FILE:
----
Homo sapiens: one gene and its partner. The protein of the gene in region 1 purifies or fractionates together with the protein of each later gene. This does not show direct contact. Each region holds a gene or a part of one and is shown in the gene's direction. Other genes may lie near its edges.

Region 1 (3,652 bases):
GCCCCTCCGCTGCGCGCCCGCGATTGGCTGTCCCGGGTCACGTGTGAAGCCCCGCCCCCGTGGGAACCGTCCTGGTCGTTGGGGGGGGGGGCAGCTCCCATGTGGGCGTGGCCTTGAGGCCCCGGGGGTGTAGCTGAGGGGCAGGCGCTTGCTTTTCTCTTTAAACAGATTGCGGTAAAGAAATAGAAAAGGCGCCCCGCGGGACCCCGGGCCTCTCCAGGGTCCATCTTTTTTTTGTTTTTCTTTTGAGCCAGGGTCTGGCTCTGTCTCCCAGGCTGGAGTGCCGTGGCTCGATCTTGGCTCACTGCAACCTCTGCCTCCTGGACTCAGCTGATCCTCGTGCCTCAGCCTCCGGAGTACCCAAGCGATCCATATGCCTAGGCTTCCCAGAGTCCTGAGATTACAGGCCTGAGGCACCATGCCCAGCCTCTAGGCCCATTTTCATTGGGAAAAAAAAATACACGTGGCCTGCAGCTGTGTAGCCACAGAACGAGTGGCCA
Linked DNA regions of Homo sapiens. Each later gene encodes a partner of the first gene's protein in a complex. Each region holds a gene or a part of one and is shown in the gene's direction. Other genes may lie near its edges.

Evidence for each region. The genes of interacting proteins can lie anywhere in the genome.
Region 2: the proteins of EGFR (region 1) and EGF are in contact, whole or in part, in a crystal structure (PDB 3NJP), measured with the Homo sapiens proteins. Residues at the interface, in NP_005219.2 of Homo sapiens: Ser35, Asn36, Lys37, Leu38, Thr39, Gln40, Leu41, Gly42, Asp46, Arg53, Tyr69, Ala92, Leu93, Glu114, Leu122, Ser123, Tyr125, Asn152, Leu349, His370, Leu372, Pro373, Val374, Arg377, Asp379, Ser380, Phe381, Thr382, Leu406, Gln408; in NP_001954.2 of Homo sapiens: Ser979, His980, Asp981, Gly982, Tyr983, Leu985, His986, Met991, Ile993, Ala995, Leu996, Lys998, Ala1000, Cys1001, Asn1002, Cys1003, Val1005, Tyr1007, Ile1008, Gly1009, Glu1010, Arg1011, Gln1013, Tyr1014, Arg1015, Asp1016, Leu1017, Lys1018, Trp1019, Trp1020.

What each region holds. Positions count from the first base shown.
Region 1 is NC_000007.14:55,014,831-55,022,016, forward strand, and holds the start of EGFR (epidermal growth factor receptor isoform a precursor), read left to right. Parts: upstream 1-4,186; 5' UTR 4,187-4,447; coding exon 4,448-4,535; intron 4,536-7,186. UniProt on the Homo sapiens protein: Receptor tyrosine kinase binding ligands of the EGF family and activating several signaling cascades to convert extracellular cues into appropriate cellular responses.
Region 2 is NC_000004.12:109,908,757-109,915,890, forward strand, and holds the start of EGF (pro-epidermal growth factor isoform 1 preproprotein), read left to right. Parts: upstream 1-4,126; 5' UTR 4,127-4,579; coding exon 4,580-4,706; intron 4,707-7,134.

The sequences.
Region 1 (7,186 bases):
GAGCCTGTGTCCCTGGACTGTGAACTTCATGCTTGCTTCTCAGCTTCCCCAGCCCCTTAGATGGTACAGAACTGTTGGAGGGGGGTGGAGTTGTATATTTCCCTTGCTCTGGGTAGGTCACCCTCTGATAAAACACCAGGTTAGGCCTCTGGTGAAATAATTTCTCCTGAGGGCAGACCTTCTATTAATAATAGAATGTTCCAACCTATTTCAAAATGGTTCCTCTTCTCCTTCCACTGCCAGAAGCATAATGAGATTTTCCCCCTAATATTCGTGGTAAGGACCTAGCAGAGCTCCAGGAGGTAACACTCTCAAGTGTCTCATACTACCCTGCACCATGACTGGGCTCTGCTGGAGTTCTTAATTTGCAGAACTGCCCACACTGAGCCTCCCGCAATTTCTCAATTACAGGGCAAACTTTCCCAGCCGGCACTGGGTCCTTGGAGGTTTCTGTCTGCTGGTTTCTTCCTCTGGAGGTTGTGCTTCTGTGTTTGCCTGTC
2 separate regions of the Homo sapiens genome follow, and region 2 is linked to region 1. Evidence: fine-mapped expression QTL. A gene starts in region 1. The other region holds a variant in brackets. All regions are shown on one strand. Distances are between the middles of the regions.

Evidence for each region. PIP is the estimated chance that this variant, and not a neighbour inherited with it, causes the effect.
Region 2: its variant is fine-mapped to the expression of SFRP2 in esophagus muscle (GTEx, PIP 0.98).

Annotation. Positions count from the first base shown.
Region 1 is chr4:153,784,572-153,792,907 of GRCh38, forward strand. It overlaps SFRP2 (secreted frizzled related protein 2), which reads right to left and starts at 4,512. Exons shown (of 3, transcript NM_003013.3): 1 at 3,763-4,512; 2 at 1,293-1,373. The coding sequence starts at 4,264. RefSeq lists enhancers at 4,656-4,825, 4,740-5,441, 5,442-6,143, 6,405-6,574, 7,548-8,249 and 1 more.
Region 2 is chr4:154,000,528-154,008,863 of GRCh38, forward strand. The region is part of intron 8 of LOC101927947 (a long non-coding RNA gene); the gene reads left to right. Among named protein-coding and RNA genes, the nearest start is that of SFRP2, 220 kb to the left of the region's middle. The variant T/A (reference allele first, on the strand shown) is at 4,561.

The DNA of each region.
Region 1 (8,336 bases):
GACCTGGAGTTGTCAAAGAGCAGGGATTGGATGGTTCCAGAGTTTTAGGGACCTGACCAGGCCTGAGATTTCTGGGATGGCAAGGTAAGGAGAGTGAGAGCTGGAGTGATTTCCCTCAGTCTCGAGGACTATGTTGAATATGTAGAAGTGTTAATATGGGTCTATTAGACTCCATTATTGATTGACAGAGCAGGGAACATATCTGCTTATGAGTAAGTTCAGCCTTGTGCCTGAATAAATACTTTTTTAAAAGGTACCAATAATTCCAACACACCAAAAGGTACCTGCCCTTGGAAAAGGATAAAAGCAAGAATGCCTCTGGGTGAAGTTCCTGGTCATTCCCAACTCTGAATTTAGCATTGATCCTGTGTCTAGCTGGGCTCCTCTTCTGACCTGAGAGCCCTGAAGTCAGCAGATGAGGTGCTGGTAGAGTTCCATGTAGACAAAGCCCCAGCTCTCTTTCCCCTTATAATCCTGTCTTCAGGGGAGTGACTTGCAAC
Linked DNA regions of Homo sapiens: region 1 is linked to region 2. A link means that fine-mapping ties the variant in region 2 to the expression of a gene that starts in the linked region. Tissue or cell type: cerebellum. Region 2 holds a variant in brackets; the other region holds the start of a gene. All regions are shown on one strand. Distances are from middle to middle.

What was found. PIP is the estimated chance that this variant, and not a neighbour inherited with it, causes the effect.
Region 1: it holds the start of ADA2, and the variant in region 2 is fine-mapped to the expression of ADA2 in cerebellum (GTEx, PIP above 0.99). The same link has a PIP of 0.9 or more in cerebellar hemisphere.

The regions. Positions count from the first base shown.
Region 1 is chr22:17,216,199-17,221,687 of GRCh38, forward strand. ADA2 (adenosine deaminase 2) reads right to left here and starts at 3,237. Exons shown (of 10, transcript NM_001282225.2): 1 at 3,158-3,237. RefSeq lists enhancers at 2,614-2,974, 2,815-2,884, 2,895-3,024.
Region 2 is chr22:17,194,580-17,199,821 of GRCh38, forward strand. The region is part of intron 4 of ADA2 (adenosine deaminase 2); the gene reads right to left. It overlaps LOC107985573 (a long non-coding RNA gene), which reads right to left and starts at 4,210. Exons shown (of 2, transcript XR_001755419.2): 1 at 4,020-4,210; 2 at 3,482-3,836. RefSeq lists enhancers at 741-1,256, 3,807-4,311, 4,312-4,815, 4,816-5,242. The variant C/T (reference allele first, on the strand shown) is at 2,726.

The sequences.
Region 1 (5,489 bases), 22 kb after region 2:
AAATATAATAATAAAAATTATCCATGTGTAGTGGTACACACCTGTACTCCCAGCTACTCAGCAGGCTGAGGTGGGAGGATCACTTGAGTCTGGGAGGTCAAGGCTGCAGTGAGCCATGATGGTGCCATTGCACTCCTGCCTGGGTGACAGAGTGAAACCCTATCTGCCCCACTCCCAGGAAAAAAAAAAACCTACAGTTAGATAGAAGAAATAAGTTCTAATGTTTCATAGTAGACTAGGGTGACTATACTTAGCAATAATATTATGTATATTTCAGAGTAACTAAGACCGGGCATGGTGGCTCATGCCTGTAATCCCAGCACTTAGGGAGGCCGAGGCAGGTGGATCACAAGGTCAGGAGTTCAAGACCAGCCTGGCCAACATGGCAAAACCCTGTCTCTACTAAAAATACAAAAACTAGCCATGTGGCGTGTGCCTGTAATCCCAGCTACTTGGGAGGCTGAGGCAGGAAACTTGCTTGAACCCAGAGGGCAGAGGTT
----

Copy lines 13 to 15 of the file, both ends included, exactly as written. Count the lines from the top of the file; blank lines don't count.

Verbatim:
2 separate regions of the Homo sapiens genome follow, and region 2 is linked to region 1. Evidence: fine-mapped expression QTL. A gene starts in region 1. The other region holds a variant in brackets. All regions are shown on one strand. Distances are between the middles of the regions.

Evidence for each region. PIP is the estimated chance that this variant, and not a neighbour inherited with it, causes the effect.
Region 2: its variant is fine-mapped to the expression of SFRP2 in esophagus muscle (GTEx, PIP 0.98).